20 C.F.R. pt. 404, subpt. P, App. 1, § 112.02B(2). A "marked" rating means "more than moderate but less than extreme." Id. § 12.00C.
If the impairment does not meet or medically equal Category A or B, a child may still be considered disabled if the child's condition "functionally equals" a listing. 20 C.F.R. § 416.924(d). The regulations list the following six domains of functioning:
i. Acquiring and using information;
ii. Attending to and completing tasks;
iii. Interacting with and relating to other people;
iv. Moving about and manipulating objects;
v. Caring for [one's] self; and,
vi. Health and physical well-being. 20 C.F.R. § 426.926a(b)(1). Functional equivalence can be found in one of two ways: a child's impairment results in (1) "marked" limitations in two domains or (2) an "extreme" limitation in one domain. An extreme limitation is when the "impairment(s) interferes very seriously with your ability to independently initiate, sustain, or complete activities." Id. at 426.926a(e)(3).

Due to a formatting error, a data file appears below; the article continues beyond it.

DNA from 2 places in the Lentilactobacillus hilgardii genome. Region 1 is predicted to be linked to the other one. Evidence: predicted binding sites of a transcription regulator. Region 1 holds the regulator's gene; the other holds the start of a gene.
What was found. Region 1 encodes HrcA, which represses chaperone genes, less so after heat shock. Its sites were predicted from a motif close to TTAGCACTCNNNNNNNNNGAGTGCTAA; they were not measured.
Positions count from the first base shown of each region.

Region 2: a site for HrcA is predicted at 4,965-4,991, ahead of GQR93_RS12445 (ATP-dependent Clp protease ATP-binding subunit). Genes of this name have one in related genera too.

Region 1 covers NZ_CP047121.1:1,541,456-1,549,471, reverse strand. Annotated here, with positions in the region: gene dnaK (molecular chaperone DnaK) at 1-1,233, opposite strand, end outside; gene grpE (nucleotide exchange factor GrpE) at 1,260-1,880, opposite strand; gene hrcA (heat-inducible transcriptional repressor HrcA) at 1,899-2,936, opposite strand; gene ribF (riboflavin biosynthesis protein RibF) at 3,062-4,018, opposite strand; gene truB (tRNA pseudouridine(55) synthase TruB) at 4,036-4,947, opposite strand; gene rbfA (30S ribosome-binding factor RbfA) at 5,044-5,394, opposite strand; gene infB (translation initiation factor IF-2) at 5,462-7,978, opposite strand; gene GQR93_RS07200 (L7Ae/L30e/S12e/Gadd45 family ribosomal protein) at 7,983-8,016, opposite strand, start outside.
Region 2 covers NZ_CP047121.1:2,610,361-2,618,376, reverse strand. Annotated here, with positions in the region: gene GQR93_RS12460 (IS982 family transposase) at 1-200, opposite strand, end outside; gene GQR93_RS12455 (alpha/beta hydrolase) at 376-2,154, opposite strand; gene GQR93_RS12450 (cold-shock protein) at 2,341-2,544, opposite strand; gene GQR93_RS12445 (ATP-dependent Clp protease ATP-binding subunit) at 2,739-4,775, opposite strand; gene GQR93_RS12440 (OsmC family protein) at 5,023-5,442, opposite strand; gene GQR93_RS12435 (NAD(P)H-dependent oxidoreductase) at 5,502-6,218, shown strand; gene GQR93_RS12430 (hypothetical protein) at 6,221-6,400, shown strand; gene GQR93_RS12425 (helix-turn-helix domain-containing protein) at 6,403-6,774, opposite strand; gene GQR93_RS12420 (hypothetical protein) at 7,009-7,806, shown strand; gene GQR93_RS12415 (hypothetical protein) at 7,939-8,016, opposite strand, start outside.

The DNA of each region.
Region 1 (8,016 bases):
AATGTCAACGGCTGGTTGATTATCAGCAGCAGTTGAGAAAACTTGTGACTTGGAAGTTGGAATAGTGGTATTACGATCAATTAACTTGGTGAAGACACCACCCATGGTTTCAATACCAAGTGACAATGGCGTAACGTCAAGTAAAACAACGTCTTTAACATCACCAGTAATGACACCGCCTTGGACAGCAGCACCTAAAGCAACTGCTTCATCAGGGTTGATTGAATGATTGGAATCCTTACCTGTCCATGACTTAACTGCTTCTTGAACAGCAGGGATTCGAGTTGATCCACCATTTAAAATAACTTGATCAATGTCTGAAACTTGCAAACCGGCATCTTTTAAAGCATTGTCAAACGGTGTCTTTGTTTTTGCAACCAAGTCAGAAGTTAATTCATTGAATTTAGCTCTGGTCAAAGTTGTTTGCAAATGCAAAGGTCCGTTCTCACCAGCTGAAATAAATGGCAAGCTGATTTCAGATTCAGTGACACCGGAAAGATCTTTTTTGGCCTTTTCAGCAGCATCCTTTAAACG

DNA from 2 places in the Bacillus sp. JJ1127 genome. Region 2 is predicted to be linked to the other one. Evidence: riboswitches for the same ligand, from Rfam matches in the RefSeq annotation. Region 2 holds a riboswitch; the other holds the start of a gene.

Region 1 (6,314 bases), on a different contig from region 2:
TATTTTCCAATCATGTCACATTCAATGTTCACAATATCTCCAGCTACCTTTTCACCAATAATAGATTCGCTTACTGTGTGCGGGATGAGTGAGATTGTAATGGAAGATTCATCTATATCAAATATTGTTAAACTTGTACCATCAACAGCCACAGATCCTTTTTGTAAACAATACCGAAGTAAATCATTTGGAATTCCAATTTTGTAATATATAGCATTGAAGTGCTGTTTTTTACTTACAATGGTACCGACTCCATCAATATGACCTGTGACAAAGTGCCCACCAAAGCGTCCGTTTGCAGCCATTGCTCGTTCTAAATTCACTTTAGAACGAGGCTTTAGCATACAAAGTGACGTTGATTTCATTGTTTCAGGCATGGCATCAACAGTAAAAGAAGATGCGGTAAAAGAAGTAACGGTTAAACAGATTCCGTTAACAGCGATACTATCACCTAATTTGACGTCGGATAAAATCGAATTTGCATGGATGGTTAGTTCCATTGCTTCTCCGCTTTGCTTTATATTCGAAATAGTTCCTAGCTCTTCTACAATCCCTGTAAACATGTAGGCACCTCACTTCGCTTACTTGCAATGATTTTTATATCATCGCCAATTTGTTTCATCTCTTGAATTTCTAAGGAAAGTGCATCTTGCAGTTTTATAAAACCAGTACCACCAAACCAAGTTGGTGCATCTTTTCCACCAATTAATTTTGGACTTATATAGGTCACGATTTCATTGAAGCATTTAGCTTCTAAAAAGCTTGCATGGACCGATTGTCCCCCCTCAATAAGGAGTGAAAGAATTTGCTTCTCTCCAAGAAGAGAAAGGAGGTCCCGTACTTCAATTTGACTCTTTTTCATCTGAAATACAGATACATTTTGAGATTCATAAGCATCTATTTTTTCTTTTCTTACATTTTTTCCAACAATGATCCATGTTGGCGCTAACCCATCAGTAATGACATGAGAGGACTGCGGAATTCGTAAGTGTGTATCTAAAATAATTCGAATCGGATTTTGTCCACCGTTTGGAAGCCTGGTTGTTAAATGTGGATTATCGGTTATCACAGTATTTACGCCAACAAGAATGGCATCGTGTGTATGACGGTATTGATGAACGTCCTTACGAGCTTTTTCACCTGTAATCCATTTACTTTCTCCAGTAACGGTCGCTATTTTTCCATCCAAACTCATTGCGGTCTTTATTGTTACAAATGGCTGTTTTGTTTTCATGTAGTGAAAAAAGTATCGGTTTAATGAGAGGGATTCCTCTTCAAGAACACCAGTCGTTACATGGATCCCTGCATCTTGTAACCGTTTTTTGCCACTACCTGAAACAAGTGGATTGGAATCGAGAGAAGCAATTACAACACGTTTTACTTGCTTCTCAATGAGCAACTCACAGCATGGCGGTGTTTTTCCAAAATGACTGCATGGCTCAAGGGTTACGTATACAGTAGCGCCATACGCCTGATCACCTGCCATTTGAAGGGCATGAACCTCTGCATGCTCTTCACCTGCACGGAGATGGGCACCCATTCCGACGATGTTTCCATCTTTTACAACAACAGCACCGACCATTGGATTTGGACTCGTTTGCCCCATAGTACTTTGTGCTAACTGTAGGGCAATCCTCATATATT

In this suit, B.C. challenges the ALJ's finding that she did not satisfy a second*fn3 symptom in Category B -- namely, that she did not have marked difficulties in "concentration, persistence, and pace." R. 15 at 11. Judicial review of an ALJ's decision is limited to determining whether it is supported by "substantial evidence" and free of harmful legal error. Parker v. Astrue, 597 F.3d 920, 921 (7th Cir. 2010) ("Although judicial review of the decisions of administrative agencies is deferential, it is not abject."); Nelms v. Astrue, 553 F.3d 1093, 1097 (7th Cir. 2009). Substantial evidence simply means any "relevant evidence as a reasonable mind might accept as adequate to support a conclusion." Terry v. Astrue, 580 F.3d 471, 475 (7th Cir. 2009) (internal quotation marks omitted). If the evidence would allow reasonable people to differ as to whether the claimant is disabled, the ALJ's decision to deny the application must be upheld. Elder v. Astrue, 529 F.3d 408, 413 (7th Cir. 2008).